Our 2015 estimates now include revenue of $1.85 billion, EBITDA of $318 million (17.2% of sales) compared with $300 million in the S-4 filing (but $315 million in the section discussion on the management case for the valuation/fairness opinion) and consensus of $340 million, and EPS of $2.18, up from $1.60 previously (and consensus of $2.21). Part of the change in our EPS estimate was driven by reducing our 38% tax rate assumption to 36% (spelled out in the S-1). We had been modeling capital expenditures of $100 million in 2015 (after $202 million in 2014), and we continue to believe that C&J will spend less than its projections supplied in the S-4 ($149 million for 2015) given the utilization opportunities we believe the NCPS fleets will provide; we project $129 million.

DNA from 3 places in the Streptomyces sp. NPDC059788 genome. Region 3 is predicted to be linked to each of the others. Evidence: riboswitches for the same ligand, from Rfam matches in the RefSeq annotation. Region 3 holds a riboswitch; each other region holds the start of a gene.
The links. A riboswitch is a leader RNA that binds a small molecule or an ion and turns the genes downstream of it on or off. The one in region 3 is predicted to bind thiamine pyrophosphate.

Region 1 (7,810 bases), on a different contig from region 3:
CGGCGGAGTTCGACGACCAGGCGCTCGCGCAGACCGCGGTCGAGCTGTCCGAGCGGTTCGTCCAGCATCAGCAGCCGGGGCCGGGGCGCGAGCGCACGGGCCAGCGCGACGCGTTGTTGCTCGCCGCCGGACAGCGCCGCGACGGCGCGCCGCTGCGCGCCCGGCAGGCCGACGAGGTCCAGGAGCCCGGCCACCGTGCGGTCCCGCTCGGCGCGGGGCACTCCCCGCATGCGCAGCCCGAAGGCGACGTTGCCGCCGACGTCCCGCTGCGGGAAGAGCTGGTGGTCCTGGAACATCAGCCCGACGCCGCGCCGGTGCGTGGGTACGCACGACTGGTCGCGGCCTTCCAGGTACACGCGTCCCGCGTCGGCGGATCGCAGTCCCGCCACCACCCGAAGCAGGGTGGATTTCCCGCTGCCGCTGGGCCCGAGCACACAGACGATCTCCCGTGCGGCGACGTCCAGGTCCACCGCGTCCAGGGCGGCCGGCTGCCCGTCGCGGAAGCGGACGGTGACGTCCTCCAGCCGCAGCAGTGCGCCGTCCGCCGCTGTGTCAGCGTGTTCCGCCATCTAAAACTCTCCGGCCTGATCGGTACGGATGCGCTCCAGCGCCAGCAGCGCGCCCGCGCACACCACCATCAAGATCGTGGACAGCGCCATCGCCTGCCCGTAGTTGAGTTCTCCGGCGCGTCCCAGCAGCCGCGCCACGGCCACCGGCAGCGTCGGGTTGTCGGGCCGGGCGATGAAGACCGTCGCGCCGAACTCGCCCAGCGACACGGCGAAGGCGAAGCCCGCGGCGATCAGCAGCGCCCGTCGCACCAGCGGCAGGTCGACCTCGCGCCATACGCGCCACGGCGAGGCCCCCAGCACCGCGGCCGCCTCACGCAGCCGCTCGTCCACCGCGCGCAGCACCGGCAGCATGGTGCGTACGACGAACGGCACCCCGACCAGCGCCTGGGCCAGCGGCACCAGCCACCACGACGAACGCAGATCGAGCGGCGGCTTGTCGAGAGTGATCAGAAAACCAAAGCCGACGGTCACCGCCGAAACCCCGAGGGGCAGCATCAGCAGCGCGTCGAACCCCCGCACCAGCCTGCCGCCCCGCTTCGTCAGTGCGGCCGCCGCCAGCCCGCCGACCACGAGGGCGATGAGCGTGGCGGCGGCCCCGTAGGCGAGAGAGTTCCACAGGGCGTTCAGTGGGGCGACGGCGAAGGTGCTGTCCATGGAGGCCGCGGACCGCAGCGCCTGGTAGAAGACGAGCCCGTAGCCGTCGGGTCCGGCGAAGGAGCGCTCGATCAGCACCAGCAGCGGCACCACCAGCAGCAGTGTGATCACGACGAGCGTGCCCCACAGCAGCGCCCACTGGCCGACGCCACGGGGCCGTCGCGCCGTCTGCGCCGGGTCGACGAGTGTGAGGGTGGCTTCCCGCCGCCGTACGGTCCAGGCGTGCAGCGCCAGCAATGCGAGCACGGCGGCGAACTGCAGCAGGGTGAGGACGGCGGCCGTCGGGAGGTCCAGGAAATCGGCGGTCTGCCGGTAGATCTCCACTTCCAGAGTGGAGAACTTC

We believe the only asset that may not fit the long-term strategic plan for C&J is the fluid service business (solely from NCPS), which includes nearly 1,500 trucks and more than 5,000 frac tanks in the U.S. market (nothing in Canada). We believe this segment probably generates EBITDA margins in the low-20% range, suggesting that it is a solid cash flow driver. The company’s 29 disposal wells might also make sense to divest, but only if the fluid service business is sold. We doubt that these decisions will be made in the very near term after the deal closes, but given the amount of production and completion activity and the number of producing wells in the United States and the benefits of a having or building a large-scale fluid services offering, we would not be surprised if C&J/NCPS would receive some interest from potential strategic and financial buyers in the coming months. The breakup fee for the deal is $65 million, payable under a number of circumstances, with the most relevant ones being if C&J’s board does not recommend the deal or the financing falls through. C&J could also be on the hook for $17 million in legal and regulatory fees if the deal does not go through because C&J shareholders do not vote in favor of the deal.